Frequently Asked Questions
What exactly is EMI?
EMI, or “Electromagnetic Interference,” is the unwanted impairment of electronic equipment from another electrical or electronic source, natural or man made. Examples include the following:
- Jamming of radio or television communications due to nearby computers or other electronics
- Jamming of sensitive electronics (such as medical devices or factory controls) due to nearby radio transmitters
- Unexpected computer or control system resets Electrostatic Discharge (ESD) from humans.
- Computer malfunctions due to disturbances on the power lines
- Equipment damage due to a lightning strike on the power lines
What is EMC, and how is it different from EMI?
EMC, or “Electromagnetic Compatibility,” implies the successful operation of electronic equipment in the intended electromagnetic environment. In short, EMC is the solution, while EMI is the problem. Both terms are commonly used in the electrical engineering community.
What is RFI?
RFI, or “Radio Frequency Interference,” is an older dated term for EMI. It harkens back to the time when most EMI problems affected only radio transmitters and receivers. It is now used to describe the specific problems that may occur when using a radio transmitter near another sensitive electronic device. These problems can occur with medical devices, industrial controls, computer and control systems, and other electronic systems.
Can EMI be measured?
Yes. If EMI is suspected, a “site survey” can be conducted to measure typical RFI levels, as well as power disturbance levels. Since this is like taking a snapshot, it may miss intermittent problems, but it can capture continual problems, such as the levels from a nearby broadcast radio or television stations.
Are there government regulations on EMI?
Yes. The specific tests and test levels vary depending on the equipment and the environment (home, business, factory, hospital, aircraft, automobile, military, and more.) The tests are designed to minimize problems in actual operation, but do not guarantee that EMI problems will never occur. “Site surveys” can help determine is the actual environmental levels exceed the test requirements.
Will EMI problems continue?
Yes, and they will likely get worse in the future. This is due to both faster electronics, combined with the wide proliferation of electronic systems (cell phones, home computers, electronic devices and control systems.). EMI is a price we all pay for using advanced complex electronics in our lives.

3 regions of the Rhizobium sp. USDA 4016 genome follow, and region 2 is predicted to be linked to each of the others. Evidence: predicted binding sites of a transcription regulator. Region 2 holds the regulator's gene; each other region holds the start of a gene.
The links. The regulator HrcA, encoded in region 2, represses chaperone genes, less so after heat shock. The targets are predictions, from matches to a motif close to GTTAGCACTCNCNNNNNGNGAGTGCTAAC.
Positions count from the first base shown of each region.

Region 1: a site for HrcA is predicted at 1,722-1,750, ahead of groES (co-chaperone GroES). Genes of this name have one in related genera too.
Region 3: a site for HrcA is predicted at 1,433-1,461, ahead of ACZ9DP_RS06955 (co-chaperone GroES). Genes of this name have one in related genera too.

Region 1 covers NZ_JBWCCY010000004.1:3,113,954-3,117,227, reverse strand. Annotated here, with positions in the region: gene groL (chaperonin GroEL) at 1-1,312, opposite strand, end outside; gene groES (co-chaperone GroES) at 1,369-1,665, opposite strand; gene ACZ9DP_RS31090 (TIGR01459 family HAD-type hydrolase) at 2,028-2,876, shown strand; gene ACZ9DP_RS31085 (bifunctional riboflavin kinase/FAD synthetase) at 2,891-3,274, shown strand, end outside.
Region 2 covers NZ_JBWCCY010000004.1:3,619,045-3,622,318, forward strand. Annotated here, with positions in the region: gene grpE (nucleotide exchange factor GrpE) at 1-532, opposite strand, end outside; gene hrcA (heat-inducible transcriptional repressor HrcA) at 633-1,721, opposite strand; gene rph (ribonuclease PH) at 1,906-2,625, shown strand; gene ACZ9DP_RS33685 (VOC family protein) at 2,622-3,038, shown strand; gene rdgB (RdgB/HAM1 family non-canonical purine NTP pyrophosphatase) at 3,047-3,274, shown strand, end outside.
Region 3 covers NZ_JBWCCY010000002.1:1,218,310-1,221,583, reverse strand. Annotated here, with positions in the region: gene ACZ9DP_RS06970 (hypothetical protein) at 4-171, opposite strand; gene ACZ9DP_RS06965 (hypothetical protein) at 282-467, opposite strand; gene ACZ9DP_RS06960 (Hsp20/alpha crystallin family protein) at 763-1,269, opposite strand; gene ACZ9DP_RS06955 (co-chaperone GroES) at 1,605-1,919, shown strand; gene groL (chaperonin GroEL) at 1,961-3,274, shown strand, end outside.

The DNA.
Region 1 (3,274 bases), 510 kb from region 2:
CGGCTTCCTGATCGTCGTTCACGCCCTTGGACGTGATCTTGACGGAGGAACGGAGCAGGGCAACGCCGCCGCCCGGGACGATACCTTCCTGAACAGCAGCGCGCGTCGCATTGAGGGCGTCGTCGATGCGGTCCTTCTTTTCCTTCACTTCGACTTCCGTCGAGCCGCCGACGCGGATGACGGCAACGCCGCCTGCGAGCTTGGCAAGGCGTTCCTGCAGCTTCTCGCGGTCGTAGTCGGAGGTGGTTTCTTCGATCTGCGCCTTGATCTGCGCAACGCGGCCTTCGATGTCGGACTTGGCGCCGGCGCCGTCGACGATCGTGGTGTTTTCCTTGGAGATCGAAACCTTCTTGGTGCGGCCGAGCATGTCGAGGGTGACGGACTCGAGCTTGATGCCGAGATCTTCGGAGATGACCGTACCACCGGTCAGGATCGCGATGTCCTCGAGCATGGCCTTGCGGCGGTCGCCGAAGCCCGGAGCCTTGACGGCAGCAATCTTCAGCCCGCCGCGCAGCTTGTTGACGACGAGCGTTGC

Forensic Accounting FAQs (Pappas & Company -Forensic Accountants)
What is a forensic accountant?
The word forensic is generally defined as belonging to the courts of justice. An accountant is an expert in the field of accounting, a method for preparing financial record of business transactions and statements concerning the assets, liabilities and operating results of a business. By combining these two concepts, a forensic accountant becomes an expert in accounting theories and application in relation to legal principles and cases.
Typically, a forensic accountant makes an intense analysis of one particular incident or series of events to determine if it can be supported by generally accepted accounting principles, and to defend or refute this procedure in a courtroom.
What types of services can a forensic accountant provide?
What are common areas of litigation in which a forensic accountant is engaged?
When you hire a forensic accountant, what are you hiring him for? What do you think his job is?
Our job is to find and advocate the truth and to communicate it to you so that you are not surprised and so that it will help you in your case, even if the truth does not support your position.
What are some advantages to hiring a forensic accountant as early as possible in the litigation process?
Mitigate potential for additional hiding and/or theft of assets
Time limits on obtaining information, ex. Subpoenas for bank records
More efficient – less risk of duplicating efforts – efforts can be directly related to the issue instead of clerical
Obtaining information can be time consuming, ex. Court certified tax returns and K-1s